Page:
A foreigner’s guide to Bali’s VAT (sales tax) system; how it affects travelers and expats as well as understanding the rate change from 10% to 11% impacts the island.

As the gentle waves of Bali’s shores continue to allure expatriates from around the globe, the island’s economic fabric too, ebbs and flows adapting to the currents of change.

One of the pivotal aspects that every expat, particularly from the United States, finds themselves navigating is the Value Added Tax (VAT) regime in Bali, which operates under the broader Indonesian taxation framework. The year 2023 ushered in a slight yet significant alteration in the VAT rate, an adjustment aimed at harmonizing tax regulations in the face of a dynamic economic scenario.

Unlike the United States where sales tax varies between states, Bali, like the rest of Indonesia, implements a Value Added Tax (VAT) system. The current VAT rate stands at 11%, applied uniformly across the vast archipelago.

Here’s a simple breakdown of how VAT operates in Bali:

General Structure:
VAT in Bali is a consumption tax levied on the value added to goods and services at each stage of production or distribution. This includes imports, manufacturing, wholesale, and retail stages.

Businesses with a certain level of turnover are required to register for VAT. Once registered, they can reclaim the VAT paid on their purchases, which alleviates the final consumer from bearing the tax burden twice.

Tax Invoices:
A pivotal aspect of the VAT system is the issuance of tax invoices. These are essential for both businesses and consumers as they serve as proof of the VAT paid, aiding in potential reclaims.

Exemptions and Zero-Rated Goods:
Not all goods and services are subject to VAT. Essential items like basic foodstuffs, medical services, and educational services are exempt. On the other hand, exports are zero-rated, which means they are taxed at 0% to encourage exportation and maintain competitiveness in the international market.

Filing and Payment:
VAT-registered businesses are required to submit monthly VAT returns and make the necessary payments. This can be done electronically, which simplifies the process considerably.

Tourist Refund Scheme:
As a tourist or a temporary resident, one can benefit from the Tourist Refund Scheme (TRS) which allows for a VAT refund on goods purchased during your stay, provided the goods are taken out of Indonesia.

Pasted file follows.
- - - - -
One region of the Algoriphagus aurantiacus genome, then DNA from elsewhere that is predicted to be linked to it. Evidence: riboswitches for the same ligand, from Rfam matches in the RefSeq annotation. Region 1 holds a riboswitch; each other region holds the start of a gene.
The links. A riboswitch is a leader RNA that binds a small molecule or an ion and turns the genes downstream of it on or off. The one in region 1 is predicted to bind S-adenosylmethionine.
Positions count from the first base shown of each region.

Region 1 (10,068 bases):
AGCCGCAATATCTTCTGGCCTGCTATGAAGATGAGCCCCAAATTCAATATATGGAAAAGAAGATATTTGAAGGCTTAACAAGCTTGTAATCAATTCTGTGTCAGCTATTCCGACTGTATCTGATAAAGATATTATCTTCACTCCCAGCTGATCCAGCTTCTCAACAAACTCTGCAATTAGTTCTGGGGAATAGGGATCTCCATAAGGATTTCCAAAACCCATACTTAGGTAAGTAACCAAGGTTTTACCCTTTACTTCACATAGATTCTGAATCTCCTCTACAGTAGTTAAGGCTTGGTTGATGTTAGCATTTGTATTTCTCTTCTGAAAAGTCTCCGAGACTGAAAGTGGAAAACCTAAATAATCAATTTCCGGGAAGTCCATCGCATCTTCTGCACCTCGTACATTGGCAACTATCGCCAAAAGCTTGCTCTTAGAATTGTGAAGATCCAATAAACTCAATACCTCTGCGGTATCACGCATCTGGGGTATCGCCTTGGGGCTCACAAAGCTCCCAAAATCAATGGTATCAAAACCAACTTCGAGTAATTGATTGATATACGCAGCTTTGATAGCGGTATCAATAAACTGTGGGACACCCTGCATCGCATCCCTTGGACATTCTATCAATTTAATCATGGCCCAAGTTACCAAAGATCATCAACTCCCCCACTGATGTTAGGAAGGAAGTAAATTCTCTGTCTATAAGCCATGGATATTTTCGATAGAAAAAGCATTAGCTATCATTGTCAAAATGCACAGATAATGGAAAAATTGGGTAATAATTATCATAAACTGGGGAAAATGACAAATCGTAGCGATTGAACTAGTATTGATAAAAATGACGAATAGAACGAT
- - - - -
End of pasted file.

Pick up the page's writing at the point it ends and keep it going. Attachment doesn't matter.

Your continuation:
The transition to understanding and adapting to the VAT system in Bali can be smooth with a bit of due diligence. The key is to keep abreast with any changes in the tax laws, and when in doubt, consulting with a local tax advisor is always a prudent step.

Bali VAT and Sales Tax- Guide - Man Holding Rupiah | BaliKit

2023 VAT Updates

The Value Added Tax (VAT) system in Bali, as part of Indonesia, has seen a small increase in 2023. Here’s a breakdown of the changes and how they impact businesses and consumers:

VAT Rate:

The standard VAT rate has been increased to 11% from the previous 10%, effective 1 April 2022. This rate is applicable to most manufacturers, retailers, wholesalers, and importers in Bali and across Indonesia.

While the standard rate is 11%, there’s a mention that the government regulation might allow for the VAT rate to be increased or decreased to 15% or 5%, respectively, under certain circumstances.

Additionally, there’s a planned further increase to 12% by 1 January 2025.

E-commerce VAT:

Alongside this, VAT at the rate of 11% is also imposed on the utilization of foreign intangible goods and services provided via e-commerce to users in Indonesia.

Zero-Rated and Exempt Goods:

The export of tangible and intangible goods, as well as services, remains zero-rated, which means they are taxed at a 0% VAT rate to encourage exportation and maintain international competitiveness.

Changes in Regulations:

The increment in VAT rate was accompanied by changes in rules regarding creditable input VAT and exemptions. The country’s Ministry of Finance issued 14 regulations for Law 7 of the Harmonization of Tax Regulations, which detailed the VAT changes.

These changes come as part of Indonesia’s efforts to harmonize its tax regulations and adapt to the evolving economic landscape. It’s crucial for businesses and individuals, whether locals or expatriates from the US or elsewhere, to stay updated on these tax alterations to ensure compliance and make informed financial decisions.

Navigating through the Indonesian VAT system might initially seem like a daunting task, especially when coming from a country with a varying sales tax regime. However, with time and a bit of local guidance, it becomes part and parcel of the enriching expat experience in Bali.


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